Slower melting ice cream in pipeline

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Photo of three melting ice-cream cones

News from the University of Edinburgh

Childhood memories of sticky hands from melting ice cream cones could soon become obsolete, thanks to a new food ingredient.

Scientists have discovered a naturally occurring protein that can be used to create ice cream that is more resistant to melting than conventional products. The protein binds together the air, fat and water in ice cream, creating a super-smooth consistency.

A smoother texture for ice cream

The new ingredient could enable ice creams to keep frozen for longer in hot weather.

It could also prevent gritty ice crystals from forming, ensuring a fine, smooth texture like those of luxury ice creams.

The development could allow products to be manufactured with lower levels of saturated fat - and fewer calories - than at present.

Developing a new protein

Researchers at the Universities of Edinburgh and Dundee developed a method of producing the new protein - which occurs naturally in some foods - in friendly bacteria. They estimate that ice cream made with the ingredient could be available within three to five years.

We're excited by the potential this new ingredient has for improving ice cream, both for consumers and for manufacturers said Professor Cait MacPhee, from the School of Physics and Astronomy, University of Edinburgh.

Significant benefits

The protein works by adhering to fat droplets and air bubbles, making them more stable in a mixture.

Using the ingredient could offer significant advantages for ice cream makers. It can be processed without loss of performance, and can be produced from sustainable raw materials.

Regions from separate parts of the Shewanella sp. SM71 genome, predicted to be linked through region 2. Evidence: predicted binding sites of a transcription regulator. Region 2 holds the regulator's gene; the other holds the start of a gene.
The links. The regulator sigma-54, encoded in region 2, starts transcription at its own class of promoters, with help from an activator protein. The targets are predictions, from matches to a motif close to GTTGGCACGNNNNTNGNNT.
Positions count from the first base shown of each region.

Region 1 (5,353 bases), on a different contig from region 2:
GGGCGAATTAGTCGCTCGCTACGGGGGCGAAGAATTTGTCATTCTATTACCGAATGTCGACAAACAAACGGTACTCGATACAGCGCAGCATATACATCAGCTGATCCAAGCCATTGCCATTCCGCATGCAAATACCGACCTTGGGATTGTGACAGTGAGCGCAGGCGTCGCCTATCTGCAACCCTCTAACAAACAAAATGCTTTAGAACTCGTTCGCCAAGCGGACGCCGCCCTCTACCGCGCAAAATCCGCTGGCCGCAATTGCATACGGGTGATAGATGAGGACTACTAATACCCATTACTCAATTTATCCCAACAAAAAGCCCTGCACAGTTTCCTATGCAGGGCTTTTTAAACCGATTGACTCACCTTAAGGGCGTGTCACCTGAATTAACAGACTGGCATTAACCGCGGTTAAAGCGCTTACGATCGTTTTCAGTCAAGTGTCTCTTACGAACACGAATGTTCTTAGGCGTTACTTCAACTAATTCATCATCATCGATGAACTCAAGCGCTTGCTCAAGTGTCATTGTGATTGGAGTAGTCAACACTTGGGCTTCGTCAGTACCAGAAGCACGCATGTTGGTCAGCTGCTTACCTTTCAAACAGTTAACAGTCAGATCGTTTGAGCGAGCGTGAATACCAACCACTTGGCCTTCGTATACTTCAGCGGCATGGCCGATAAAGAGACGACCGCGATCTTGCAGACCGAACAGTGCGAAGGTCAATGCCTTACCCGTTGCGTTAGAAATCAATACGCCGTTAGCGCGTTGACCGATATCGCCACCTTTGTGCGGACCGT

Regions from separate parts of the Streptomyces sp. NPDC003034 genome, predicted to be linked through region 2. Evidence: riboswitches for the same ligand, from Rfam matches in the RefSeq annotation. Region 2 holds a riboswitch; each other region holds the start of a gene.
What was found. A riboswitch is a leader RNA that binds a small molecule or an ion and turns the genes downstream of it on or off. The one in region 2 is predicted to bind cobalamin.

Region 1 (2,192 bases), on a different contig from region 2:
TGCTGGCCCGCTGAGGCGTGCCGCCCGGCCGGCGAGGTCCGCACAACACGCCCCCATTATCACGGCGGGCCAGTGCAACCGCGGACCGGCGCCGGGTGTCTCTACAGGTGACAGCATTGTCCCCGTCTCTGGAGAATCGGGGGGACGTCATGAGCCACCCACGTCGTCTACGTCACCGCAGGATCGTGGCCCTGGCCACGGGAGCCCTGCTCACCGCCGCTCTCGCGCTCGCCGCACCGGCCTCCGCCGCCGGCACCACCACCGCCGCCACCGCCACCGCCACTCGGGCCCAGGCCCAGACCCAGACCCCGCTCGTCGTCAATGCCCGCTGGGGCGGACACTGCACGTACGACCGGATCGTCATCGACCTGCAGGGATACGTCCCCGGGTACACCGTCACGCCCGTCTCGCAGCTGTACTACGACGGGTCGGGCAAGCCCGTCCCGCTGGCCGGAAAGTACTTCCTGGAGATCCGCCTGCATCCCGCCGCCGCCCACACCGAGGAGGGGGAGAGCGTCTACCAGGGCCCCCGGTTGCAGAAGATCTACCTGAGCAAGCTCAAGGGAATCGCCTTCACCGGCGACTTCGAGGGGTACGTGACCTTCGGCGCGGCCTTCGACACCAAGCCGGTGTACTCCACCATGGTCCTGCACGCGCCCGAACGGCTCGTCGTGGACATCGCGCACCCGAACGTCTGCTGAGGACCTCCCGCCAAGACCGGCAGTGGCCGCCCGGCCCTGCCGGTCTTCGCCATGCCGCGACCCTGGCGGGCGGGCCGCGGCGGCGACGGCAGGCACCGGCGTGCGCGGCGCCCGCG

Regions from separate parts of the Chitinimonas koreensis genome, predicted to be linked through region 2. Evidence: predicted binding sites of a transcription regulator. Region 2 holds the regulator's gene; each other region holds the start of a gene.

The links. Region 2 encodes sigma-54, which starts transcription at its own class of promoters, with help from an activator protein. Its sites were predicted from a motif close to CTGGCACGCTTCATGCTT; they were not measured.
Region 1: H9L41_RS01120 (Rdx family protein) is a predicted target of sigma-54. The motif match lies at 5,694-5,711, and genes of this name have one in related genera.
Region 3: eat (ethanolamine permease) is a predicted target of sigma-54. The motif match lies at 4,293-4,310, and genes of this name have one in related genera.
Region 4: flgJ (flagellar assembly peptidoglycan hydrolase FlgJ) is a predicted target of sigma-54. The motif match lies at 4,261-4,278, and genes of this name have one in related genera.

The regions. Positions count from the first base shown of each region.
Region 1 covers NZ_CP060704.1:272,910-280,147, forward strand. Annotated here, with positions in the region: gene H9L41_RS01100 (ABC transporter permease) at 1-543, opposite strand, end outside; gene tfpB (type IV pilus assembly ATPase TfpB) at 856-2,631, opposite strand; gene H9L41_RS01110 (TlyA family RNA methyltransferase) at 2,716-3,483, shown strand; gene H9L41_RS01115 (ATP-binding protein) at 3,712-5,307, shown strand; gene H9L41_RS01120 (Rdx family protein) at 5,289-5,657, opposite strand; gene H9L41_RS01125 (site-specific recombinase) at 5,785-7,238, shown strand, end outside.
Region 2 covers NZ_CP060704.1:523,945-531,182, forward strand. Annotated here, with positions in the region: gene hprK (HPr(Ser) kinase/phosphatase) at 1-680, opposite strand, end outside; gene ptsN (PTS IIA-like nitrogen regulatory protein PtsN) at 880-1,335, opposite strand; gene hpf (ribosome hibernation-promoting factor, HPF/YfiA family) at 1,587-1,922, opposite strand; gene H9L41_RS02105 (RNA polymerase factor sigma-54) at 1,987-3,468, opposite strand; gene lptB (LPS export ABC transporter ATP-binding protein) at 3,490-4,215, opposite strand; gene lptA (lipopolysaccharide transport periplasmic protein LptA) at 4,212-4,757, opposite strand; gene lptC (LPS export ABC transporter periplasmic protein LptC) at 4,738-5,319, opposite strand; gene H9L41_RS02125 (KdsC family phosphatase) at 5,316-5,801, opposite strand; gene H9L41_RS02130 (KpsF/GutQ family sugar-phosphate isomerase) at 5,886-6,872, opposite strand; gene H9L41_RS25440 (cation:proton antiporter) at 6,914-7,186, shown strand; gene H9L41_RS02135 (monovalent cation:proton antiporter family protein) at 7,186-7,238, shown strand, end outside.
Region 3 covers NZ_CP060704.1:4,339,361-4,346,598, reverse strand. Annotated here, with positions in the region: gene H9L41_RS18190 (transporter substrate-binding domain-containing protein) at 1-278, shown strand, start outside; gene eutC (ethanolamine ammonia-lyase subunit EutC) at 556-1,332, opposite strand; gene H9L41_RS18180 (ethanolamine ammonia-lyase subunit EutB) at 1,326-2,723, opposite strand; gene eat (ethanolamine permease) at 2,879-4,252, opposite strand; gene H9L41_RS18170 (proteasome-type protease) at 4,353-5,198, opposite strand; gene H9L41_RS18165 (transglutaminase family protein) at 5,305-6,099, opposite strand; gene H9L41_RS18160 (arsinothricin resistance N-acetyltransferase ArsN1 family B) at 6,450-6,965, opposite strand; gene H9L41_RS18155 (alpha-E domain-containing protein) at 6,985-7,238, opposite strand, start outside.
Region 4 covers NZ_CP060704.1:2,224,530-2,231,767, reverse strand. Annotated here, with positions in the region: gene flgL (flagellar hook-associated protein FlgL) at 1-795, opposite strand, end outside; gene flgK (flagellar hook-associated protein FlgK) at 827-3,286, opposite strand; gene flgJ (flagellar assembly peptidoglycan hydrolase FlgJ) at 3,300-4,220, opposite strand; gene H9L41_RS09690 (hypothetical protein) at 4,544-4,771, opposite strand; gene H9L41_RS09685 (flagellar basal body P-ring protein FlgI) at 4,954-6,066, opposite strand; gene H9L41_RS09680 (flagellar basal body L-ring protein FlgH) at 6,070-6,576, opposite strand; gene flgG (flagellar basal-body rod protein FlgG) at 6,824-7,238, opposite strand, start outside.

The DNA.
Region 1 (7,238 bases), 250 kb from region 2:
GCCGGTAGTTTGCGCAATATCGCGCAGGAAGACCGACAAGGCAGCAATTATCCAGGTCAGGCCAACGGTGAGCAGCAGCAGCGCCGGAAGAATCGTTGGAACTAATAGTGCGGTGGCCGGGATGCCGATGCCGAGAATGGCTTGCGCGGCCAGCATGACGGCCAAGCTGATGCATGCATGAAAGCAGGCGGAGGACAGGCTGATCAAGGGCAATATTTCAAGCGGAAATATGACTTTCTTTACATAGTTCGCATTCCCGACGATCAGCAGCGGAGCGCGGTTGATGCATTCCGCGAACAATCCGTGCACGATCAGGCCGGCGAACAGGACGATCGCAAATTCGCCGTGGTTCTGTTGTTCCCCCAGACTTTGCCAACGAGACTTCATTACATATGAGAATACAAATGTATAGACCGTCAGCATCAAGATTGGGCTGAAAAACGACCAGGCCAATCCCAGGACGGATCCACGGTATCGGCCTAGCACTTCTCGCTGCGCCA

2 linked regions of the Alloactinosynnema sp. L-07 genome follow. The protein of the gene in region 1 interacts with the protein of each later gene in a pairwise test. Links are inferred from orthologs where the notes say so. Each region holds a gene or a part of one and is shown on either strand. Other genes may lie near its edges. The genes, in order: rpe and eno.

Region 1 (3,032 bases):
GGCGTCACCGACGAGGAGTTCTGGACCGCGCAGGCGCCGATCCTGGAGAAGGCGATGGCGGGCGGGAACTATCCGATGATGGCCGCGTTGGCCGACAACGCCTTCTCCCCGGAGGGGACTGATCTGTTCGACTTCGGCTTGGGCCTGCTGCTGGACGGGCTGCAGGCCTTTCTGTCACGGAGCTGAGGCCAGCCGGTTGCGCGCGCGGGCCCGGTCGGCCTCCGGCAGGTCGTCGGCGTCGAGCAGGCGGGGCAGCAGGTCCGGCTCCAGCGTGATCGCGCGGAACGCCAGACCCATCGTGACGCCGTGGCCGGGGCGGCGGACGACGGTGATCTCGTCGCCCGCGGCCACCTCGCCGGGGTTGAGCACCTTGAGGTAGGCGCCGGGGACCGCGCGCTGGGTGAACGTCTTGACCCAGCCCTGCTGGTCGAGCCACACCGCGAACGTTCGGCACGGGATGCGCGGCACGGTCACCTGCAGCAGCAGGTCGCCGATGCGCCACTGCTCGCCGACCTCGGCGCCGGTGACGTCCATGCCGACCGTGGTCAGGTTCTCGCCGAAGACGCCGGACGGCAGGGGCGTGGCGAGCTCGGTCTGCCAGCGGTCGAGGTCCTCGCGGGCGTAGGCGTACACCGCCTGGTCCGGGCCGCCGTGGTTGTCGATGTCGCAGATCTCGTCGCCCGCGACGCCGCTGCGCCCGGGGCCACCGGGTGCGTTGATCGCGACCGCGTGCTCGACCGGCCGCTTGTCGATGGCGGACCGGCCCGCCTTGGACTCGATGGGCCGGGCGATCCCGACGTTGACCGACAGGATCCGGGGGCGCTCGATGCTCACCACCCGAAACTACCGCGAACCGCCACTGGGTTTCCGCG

Manufacturers could also benefit from a reduced need to deep freeze their product, as the ingredient would keep ice cream frozen for longer. The supply chain would also be eased by a reduced need to keep the product very cold throughout delivery and merchandising.

The protein, known as BslA, was developed with support from the Engineering and Physical Sciences Research Council (EPSRC) and the Biotechnology and Biological Sciences Research Council (BBSRC).

It has been fun working on the applied use of a protein that was initially identified due to its practical purpose in bacteria, said Dr Nicola Stanley-Wall, from the University of Dundee.

The smart protein could soon be used not just in ice cream but for home and personal based products.

Applying the technology commercially

Dr Peter Deakin, of Edinburgh Research and Innovation at the University of Edinburgh, said: With some truly exciting results in hand, we are now actively seeking partners interested in applying this technology commercially. We believe this product offers a genuine alternative to existing surfactants, from a sustainable source, with improved performance in a range of applications.

The ice cream story has been widely covered in the press both nationally and internationally from the UK to Australia.

Reference: PN 44-15